Top SC Dem asks Haley, McMaster to withdraw Trump support

 

 

COLUMBIA —   South   Carolina's   top state House Democrat doubled down Wednesday on his call for top elected Republicans to withdraw their support of Donald Trump.

Alternatively, state Rep. Todd Rutherford said, Gov. Nikki Haley and Lt. Gov. Henry McMaster must tell the state's voters if they still plan to vote for the GOP nominee, given several days of events that have some within Trump's own party questioning his candidacy.

Republicans nationwide have faced scrutiny this week due to the feud between Trump and the parents of a Capt. Humayun Khan, a decorated Muslim Army captain killed in Iraq. At least one House Republican has pulled support, saying he'd rather back Hillary Clinton than the GOP pick. U.S. Rep. Mark Sanford, who has said he'd support the GOP's nominee, told The Associated Press he was "growing increasingly uneasy" with that decision and was "nearing the line" past which he could no longer back Trump.

Trump declined to endorse House Speaker Paul Ryan's re-election bid, saying he's "just not there yet" - echoing Ryan's demurral before endorsing Trump himself. On Fox Business News, former House Speaker Newt Gingrich, a Trump backer, said the nominee had been "remarkably underperforming" in recent weeks.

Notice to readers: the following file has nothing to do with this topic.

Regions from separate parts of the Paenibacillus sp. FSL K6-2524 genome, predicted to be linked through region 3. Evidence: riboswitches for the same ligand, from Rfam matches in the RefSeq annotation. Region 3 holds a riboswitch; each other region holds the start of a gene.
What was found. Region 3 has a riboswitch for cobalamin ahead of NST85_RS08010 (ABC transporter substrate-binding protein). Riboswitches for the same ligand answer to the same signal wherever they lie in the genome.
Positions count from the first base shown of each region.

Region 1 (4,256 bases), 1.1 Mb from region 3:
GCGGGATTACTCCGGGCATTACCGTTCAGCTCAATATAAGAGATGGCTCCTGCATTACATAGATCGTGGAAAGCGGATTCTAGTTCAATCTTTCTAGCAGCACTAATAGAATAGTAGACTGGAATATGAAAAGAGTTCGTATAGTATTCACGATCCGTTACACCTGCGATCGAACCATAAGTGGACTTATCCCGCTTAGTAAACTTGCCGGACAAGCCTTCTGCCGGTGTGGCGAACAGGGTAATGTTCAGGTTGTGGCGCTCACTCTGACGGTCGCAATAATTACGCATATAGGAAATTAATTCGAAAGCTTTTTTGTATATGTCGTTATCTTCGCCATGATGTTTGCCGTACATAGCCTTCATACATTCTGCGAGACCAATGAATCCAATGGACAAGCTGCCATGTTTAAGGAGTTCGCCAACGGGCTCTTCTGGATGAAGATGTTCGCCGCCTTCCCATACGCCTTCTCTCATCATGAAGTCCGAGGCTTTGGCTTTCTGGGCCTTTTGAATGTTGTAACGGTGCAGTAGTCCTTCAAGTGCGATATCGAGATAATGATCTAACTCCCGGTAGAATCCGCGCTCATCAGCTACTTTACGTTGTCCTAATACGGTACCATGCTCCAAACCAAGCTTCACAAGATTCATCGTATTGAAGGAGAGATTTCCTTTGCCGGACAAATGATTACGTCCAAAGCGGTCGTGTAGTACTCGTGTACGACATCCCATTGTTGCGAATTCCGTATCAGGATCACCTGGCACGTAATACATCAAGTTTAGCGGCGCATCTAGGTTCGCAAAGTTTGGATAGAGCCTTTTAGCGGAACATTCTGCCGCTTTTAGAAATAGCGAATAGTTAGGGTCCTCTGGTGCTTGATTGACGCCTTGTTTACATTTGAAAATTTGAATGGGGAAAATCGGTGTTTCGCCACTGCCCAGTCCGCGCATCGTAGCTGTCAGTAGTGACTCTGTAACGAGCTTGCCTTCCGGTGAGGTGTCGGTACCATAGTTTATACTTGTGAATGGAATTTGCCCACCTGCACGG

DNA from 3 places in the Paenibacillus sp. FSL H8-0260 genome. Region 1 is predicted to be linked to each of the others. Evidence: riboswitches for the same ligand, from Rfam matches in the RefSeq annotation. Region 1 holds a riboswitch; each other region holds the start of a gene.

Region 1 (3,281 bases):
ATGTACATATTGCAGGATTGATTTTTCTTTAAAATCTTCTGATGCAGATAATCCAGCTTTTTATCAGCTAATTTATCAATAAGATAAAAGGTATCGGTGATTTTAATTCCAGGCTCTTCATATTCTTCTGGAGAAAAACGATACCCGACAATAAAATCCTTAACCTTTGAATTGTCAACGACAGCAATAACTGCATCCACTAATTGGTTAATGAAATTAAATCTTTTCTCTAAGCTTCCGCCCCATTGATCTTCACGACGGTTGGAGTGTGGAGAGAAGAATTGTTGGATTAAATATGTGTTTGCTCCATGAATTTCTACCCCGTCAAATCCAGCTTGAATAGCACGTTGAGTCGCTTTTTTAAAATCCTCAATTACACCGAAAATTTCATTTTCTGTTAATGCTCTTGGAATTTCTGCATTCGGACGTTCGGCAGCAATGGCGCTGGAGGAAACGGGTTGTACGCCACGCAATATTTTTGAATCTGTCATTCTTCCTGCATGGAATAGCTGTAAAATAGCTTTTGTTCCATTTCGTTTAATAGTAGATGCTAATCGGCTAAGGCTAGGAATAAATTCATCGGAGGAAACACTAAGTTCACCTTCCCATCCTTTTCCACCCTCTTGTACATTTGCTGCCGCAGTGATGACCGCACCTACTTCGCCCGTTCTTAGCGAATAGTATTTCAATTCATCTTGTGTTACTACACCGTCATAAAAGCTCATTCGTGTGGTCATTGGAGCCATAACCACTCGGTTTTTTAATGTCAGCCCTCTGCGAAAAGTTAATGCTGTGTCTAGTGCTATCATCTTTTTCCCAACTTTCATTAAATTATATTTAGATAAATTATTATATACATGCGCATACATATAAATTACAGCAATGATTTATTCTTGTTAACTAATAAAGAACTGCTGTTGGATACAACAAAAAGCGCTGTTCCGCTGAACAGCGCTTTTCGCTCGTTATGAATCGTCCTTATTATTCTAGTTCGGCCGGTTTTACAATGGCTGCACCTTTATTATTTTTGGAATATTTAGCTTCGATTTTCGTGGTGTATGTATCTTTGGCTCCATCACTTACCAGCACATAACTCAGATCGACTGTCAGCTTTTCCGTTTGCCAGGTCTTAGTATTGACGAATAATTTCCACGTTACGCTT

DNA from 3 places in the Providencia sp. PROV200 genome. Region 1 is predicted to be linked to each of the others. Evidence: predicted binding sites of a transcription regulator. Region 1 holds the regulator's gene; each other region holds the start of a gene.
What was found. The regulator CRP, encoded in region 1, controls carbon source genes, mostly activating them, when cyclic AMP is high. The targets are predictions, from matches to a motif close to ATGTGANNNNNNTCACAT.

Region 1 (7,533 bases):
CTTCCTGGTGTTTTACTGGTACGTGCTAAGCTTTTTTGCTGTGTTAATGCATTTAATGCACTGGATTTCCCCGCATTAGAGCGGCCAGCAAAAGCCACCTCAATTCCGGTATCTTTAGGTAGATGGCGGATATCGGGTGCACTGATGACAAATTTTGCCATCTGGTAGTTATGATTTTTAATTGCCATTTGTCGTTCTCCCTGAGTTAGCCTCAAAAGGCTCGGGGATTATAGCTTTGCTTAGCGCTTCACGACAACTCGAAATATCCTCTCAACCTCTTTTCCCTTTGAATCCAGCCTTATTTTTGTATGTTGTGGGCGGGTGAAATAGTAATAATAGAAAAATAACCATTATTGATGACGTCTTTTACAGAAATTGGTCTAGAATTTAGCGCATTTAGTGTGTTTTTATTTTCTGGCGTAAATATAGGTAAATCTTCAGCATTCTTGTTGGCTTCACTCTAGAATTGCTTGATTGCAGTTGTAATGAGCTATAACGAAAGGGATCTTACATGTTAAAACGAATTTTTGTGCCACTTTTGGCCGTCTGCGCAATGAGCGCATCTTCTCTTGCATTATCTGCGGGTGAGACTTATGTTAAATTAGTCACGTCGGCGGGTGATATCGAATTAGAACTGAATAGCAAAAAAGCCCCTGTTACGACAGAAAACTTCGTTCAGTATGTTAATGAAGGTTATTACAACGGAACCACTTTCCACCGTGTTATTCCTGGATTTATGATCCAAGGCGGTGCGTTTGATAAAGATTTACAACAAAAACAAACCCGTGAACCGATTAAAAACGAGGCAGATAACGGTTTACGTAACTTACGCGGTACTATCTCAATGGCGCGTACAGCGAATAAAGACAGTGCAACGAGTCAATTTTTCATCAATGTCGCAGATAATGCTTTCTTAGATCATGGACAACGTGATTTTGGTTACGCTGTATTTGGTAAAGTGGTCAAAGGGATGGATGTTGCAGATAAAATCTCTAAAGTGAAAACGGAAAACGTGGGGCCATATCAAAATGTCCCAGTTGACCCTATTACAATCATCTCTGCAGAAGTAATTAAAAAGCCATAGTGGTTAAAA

"What is most troubling for the people of   South   Carolina   ... is the fact that their governor and lieutenant governor continue to stand by his side no matter what," Rutherford, D-Columbia, said in a news release. "It is not enough to simply voice your disagreement with Mr. Trump's disgusting comments on a daily basis. The time has come for the leaders of our state to put country ahead of party and publicly reject his candidacy altogether."

Haley - who initially backed Marco Rubio before siding with Ted Cruz over Trump - attended last month's Republican National Convention and has reluctantly said she'd back the party's nominee. In a statement Monday, she expressed support for Khan's family and made no mention of Trump.

McMaster, the first elected official to endorse Trump, gave a speech officially nominating the candidate at the convention and hasn't responded this week to multiple requests seeking comment. On Wednesday, he tweeted "Nothing's changed," with a link to his nomination speech.

President Barack Obama on Tuesday castigated Trump as "unfit" and "woefully unprepared" to serve in the White House, challenging Republicans to withdraw their support for their party's nominee, declaring "There has to come a point at which you say 'enough.'"

"Donald Trump's most recent meltdown is even more bizarre and troubling than usual," said Rutherford, seconding Obama's evaluation. "The Republican nominee for president is becoming more dangerous and unhinged by the minute and there seems to be no end in sight."

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